The role of the media in promoting the women’s equality is vital. It is recognized in Section J of the Beijing Platform for Women, adopted by consensus in 1995. This section draws attention to the active involvement of women in the media, but their general absence from decision-making positions in all forms of media. It also points to the urgent need for reform and puts on obligation on States to undertake steps such as training, research and promotion of women into positions of decision-making power. It also points an obligation onto media practitioners to help achieve the two outlined strategic objectives to increase the participation and access of women to expression and decision making in and through the media and new information communication technologies (ICTs); and to promote a balanced and non-stereotyped portrayal of women in the media. Community radio should be at the forefront of achieving these objectives. The advent of the internet and online communications provides opportunities for women to network and communicate on an equitable footing. The majority of women, however, live in developing nations, where their access to all forms of technology is severely limited. The needs of women in developing countries, and those limited in their access to technology in developed countries, need to be taken into account not only by community radio practitioners, but also by policy-makers at every level of society, from local governments to international governing bodies. Unfortunately, policy-making has largely ignored women’s needs online, leading to an environment that has been largely designed by and for men, and which worsens both the information gap between men and women as well as the negative portrayals, overt commercialization and sexualisation of the female body. Community radio can play a role in helping to bring these specific concerns to the policy table, and promoting the role of women both in the use of ICTs, and redressing this political imbalance.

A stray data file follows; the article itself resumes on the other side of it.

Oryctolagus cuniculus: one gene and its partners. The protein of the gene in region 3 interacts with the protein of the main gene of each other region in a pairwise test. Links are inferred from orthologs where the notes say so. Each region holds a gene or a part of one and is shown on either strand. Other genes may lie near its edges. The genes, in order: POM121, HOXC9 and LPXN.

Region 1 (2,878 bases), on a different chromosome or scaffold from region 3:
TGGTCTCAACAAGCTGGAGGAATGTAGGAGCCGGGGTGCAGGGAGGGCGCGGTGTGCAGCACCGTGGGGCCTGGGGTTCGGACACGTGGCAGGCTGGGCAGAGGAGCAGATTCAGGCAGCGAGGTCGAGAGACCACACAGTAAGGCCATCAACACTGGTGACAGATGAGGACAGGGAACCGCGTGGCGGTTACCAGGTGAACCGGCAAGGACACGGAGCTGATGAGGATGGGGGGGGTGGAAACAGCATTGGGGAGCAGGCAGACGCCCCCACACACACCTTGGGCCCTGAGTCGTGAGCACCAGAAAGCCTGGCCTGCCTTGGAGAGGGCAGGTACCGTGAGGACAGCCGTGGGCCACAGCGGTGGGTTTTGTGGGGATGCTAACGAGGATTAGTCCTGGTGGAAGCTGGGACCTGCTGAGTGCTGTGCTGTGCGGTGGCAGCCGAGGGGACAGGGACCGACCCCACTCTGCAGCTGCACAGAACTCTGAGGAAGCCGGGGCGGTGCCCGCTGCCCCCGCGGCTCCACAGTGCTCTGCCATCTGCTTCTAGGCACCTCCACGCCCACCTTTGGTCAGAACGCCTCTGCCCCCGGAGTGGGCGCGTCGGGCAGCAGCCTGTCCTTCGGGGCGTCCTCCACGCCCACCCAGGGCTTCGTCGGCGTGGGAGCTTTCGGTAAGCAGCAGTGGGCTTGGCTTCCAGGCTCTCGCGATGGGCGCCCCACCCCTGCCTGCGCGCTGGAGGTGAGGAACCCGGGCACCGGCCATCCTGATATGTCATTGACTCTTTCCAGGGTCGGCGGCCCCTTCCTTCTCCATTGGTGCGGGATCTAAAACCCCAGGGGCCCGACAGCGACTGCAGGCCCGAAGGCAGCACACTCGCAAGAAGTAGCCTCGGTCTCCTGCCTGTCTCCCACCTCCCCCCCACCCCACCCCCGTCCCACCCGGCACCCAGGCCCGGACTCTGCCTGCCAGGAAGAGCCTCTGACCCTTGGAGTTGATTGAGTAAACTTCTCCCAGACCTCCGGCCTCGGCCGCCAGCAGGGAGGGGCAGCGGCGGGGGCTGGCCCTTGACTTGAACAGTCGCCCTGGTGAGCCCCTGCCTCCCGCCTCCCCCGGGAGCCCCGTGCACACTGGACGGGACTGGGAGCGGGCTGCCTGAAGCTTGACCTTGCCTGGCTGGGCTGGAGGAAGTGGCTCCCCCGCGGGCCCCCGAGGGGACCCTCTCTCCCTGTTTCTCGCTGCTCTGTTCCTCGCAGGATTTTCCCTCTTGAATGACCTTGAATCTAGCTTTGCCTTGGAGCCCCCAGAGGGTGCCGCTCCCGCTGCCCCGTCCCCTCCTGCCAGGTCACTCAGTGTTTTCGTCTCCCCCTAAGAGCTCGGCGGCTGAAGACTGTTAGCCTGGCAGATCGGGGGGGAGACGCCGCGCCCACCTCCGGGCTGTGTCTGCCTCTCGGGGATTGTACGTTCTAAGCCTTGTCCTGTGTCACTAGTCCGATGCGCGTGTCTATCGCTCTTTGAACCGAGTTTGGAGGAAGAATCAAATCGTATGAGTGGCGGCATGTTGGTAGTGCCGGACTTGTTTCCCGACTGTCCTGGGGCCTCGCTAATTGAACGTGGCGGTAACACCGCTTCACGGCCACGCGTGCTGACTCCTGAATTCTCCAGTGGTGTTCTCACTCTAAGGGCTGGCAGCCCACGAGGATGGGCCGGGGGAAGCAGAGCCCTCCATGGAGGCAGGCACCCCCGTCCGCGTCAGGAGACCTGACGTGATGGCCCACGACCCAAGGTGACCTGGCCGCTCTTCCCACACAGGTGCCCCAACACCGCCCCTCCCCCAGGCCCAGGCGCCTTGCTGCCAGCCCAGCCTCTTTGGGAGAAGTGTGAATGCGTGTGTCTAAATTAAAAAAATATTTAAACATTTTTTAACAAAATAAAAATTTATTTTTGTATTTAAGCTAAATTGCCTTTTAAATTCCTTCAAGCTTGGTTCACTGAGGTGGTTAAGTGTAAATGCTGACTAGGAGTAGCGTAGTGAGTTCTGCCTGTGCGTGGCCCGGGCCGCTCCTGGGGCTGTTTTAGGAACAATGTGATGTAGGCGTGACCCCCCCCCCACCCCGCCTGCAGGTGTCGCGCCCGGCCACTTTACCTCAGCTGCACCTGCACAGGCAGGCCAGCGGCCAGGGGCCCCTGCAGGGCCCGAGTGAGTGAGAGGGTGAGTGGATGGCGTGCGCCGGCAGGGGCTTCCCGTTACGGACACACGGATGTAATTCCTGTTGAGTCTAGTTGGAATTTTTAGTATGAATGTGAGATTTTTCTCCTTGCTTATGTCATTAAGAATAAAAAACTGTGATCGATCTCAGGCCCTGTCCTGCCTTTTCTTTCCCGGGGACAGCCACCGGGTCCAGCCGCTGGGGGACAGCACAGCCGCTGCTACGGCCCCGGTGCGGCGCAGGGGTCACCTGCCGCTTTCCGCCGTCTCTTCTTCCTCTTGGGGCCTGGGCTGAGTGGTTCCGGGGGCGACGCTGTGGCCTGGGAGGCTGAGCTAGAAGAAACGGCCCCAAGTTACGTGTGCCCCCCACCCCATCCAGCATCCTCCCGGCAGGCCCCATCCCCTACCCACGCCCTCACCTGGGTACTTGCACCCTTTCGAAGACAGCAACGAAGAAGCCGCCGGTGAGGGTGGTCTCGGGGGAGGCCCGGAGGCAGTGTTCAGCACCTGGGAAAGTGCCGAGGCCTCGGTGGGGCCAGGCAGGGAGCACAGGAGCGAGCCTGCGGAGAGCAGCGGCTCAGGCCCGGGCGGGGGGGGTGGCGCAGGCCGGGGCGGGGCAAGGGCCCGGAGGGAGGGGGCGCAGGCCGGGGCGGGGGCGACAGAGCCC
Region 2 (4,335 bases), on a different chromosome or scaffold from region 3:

Internationally, the role of women in preventing and resolving conflict and in peace-building has been recognised through United Nations Security Council resolution 1325. Community radio has the responsibility to help ensure women’s visibility and participation in these situations, providing spaces for women’s voices to be heard in the peace-building process and addressing women’s and girls’ specific needs in conflict situations. Community radio has an obligation to redress the imbalance; facilitate women’s involvement at all levels of decision-making and programming; ensure that women’s voices and concerns are part of the daily news agenda; ensure that women are portrayed positively as active members of society; and support women acquire the technical skills and confidence to control their communications. Community radio is part of a progressive social movement, and as such stations should initiate and strengthen ties with progressive women’s movements. Stations also have an obligation to implement and enforce an ethical policy that includes respect for women and equality as one of its cornerstones. This Gender Policy for Community Radio will serve as a tool to implement gender equality in stations. It should be part of station by-laws and ethical policies.